The final stop on our journey into transmission-based precautions is the application of airborne precautions.
Before we finish off, let us briefly go back to basics.
A refresher on infection control procedures
Standard precautions are our overarching infection prevention and control measures, used for each person, for every interaction, in any clinical setting.
Transmission-based precautions add an additional layer to standard precautions. They allow clinical and non-clinical staff to provide care for a person who has a known or suspected infectious illness.
The infectious illness will require the staff to apply one of three protective methods: contact precautions, droplet precautions, or airborne precautions.
The choice of transmission precaution is determined by pathogen and patient factors. A risk assessment is required on a case-by-case basis. How is the infectious pathogen transmitted? Is the patient able to perform respiratory etiquette? Is the patient able to wear a mask? Is the patient incontinent?
By applying the correct protective infection control measures (PPE), the chain of infection is interrupted, and the infection is contained at the source.
Airborne precautions are the most protective of the three PPE options. When airborne precautions are indicated, your facility may consult with the local public health unit to ensure the facility receives adequate support in containing the infectious agent and making clinical decisions around resident care.
Airborne precautions are implemented when there is a known or suspected infection able to be transmitted in and through the air. Airborne particles are less than <5 micrometres in size, making them so light they suspended in the air for long periods of time and travel great distances with airflow. Airborne particles can be made up of fine mist, dust, liquids, and aerosols (biological or man-made gas, mist, fog).
Infections that are known to be transmitted via airborne route include gastro viruses, influenza, measles and chickenpox. The most recent pathogen thought to have airborne capacity is COVID-19.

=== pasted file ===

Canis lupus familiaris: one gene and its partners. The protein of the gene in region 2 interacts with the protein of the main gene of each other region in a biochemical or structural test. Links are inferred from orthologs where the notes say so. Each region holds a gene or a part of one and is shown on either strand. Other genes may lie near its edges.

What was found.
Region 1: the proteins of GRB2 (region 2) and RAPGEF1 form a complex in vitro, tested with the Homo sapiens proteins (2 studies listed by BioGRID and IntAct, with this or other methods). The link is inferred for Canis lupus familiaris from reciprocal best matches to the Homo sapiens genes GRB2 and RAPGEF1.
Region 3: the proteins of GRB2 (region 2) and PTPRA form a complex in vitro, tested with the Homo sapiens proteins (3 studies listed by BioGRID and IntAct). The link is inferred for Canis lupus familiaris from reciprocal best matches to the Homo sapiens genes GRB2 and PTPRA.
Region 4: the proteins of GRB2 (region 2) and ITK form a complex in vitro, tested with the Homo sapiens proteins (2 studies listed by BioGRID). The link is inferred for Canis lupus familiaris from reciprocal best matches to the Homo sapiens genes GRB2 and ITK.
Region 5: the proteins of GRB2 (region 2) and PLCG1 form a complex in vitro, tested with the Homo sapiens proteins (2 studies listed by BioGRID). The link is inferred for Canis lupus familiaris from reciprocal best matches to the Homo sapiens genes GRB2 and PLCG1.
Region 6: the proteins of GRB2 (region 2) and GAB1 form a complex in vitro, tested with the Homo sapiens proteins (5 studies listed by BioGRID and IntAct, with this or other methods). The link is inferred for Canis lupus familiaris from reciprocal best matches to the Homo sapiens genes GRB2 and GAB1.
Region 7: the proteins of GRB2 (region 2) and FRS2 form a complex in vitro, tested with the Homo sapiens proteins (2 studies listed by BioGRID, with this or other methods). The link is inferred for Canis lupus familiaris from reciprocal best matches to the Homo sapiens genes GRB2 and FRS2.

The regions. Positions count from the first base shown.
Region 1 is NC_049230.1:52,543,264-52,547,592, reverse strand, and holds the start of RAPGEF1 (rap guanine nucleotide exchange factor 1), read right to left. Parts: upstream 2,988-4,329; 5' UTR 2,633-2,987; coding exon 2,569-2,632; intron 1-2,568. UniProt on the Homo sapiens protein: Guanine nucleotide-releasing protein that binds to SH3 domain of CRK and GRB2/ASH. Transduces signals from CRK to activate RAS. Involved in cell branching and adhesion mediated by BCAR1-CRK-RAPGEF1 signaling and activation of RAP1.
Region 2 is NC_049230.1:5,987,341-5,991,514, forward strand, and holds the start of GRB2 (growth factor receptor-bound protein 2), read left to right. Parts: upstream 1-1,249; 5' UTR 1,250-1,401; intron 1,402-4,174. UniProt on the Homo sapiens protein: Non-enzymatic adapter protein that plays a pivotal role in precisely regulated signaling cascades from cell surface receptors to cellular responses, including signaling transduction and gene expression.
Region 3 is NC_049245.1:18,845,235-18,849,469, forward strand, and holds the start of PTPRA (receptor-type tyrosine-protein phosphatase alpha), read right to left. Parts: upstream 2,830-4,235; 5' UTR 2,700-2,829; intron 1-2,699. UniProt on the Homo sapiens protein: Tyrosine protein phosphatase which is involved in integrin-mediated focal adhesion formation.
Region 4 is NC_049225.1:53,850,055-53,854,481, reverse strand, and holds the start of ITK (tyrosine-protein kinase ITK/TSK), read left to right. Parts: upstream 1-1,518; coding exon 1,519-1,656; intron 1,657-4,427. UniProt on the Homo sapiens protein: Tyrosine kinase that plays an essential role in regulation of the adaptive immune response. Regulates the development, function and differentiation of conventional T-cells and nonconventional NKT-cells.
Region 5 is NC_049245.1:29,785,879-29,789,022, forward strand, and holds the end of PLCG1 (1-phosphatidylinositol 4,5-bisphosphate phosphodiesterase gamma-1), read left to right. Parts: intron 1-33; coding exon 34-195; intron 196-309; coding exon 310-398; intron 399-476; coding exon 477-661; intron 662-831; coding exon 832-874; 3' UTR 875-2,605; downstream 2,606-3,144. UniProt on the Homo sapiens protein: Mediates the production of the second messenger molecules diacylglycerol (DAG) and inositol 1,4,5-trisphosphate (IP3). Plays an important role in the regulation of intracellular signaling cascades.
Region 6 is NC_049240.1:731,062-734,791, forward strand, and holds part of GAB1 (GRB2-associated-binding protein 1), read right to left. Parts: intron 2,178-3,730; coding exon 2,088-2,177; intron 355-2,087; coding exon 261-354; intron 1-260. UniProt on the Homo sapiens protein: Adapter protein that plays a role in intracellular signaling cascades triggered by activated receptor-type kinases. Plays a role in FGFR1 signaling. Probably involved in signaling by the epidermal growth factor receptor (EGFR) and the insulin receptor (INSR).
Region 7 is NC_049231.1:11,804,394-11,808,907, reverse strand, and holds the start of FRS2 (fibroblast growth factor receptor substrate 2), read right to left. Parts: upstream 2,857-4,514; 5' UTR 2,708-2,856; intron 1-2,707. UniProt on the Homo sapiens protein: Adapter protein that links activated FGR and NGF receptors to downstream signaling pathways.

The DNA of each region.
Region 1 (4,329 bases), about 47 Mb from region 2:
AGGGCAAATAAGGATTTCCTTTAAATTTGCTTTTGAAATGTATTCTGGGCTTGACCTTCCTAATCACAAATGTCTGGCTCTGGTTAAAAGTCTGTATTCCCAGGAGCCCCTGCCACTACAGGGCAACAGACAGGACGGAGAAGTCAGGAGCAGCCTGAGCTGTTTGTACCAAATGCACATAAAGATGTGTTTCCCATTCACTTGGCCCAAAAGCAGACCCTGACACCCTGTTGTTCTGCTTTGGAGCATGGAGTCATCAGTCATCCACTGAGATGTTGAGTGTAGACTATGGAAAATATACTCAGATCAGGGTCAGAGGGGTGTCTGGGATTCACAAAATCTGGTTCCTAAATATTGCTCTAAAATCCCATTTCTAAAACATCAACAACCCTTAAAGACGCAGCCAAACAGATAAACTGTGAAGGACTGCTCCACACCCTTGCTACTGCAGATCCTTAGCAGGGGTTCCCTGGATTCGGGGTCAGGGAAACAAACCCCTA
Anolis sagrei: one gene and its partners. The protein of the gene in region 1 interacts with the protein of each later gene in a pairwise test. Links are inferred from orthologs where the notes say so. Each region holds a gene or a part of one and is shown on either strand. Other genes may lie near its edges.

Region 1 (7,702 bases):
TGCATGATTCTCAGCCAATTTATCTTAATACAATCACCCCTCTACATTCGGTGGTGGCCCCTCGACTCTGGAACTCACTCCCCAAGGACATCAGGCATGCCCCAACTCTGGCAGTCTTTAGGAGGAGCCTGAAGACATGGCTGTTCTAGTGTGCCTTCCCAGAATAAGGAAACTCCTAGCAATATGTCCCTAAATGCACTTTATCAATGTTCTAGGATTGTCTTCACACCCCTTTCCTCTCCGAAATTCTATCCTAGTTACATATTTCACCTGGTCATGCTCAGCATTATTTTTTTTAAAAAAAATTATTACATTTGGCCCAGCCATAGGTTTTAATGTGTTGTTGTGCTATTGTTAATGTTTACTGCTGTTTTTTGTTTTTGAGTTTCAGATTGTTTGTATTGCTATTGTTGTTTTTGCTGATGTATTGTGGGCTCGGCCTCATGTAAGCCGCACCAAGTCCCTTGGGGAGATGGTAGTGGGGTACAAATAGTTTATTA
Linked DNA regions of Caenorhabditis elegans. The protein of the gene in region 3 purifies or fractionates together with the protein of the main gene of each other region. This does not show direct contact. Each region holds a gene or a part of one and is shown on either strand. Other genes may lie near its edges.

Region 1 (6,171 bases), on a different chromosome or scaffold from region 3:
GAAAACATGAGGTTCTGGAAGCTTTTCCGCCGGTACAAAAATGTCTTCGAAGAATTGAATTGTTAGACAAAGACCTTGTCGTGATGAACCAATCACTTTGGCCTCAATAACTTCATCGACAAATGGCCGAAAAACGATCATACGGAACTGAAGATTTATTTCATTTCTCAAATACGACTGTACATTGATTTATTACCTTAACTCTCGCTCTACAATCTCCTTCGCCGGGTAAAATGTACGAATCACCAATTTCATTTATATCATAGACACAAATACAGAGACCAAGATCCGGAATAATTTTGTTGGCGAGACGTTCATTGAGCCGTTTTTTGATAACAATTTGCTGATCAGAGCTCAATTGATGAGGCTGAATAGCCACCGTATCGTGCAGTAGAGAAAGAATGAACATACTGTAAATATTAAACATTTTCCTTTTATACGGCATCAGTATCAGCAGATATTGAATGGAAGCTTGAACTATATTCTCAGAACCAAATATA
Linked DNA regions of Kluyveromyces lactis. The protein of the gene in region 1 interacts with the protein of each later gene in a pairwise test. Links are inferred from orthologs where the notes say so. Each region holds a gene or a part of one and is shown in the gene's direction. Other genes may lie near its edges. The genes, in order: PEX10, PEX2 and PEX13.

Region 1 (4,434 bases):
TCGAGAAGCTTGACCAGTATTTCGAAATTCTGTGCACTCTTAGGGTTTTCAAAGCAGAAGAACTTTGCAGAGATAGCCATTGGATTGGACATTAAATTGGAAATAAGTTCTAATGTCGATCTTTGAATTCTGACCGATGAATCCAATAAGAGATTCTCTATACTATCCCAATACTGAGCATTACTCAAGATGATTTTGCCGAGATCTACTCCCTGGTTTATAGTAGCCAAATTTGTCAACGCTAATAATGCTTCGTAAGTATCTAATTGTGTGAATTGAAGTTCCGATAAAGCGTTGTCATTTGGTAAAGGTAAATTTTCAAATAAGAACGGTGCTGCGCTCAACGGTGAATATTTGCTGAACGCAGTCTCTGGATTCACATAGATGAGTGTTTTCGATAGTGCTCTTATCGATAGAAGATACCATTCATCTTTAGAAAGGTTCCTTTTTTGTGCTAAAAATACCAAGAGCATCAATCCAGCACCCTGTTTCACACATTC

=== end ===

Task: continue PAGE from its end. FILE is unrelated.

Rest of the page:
It is recognised that droplet and airborne transmission can occur at the same time. A sneeze or cough will contain particles of varying sizes, with larger droplets falling quickly from the air and smaller sized (airborne) particles remaining suspended.
Research into airborne particles suggest they may be resuspended into the air, depending on the airflow and activities taking place in the room, while it is less likely for droplets to resuspend due to their weight. Infectious particles that fall onto the surrounding environment make way for indirect transmission via fomites.
There are several clinical procedures and equipment known to produce aerosols (CPAP, BiPAP, suctioning, spirometry). Current research is moving towards an understanding that excessive coughing, expression of respiratory symptoms, laboured and even tidal breathing while infectious are likely to produce a range of respiratory particles, some of which may be airborne.
When airborne precautions are indicated, if available, it is preferable to have a negative pressure and/or anteroom, where staff can don and doff their PPE. The next choice of placement for a resident requiring airborne precautions is a private or single room with ensuite. It is important the entry door remains closed. Open a window in the room if possible.
Signage alerting staff to the required precautions and actions to be taken must be visible. Consult your local public health unit if there are concerns and questions around room placement.
PPE for airborne precautions
Healthcare workers entering a room with airborne precautions require single-use gloves, long sleeve gown, and (P2) N95 Mask. Protective eye wear or face shield is recommended where there is a risk of potential splashes or body fluid exposure. Use of an (P2) N95 requires a fit test and seal check. Check in with your IPC lead for advice around the use of an (P2) N95.
The patient should be fitted with a surgical mask if tolerated and encouraged to practice respiratory etiquette. Visitors are not recommended; however, any visitors should receive adequate education on donning and doffing practices and wear gloves, gown and a fitted (P2) N95 mask.
While the fundamentals of airborne precautions may seem simple (if not comprehensive), it’s crucial that staff are educated and experienced in donning and doffing. Not only will inexperienced staff risk infecting themselves and others through improper PPE use, but they’ll also waste your PPE stores.
If your staff need refreshers on the basics of infection control (and who doesn’t from time to time?), contact Bug Control. Between our infection control policy and procedures manual, our membership and education platform and our in-person education sessions, we have something to help reduce infections in your facility.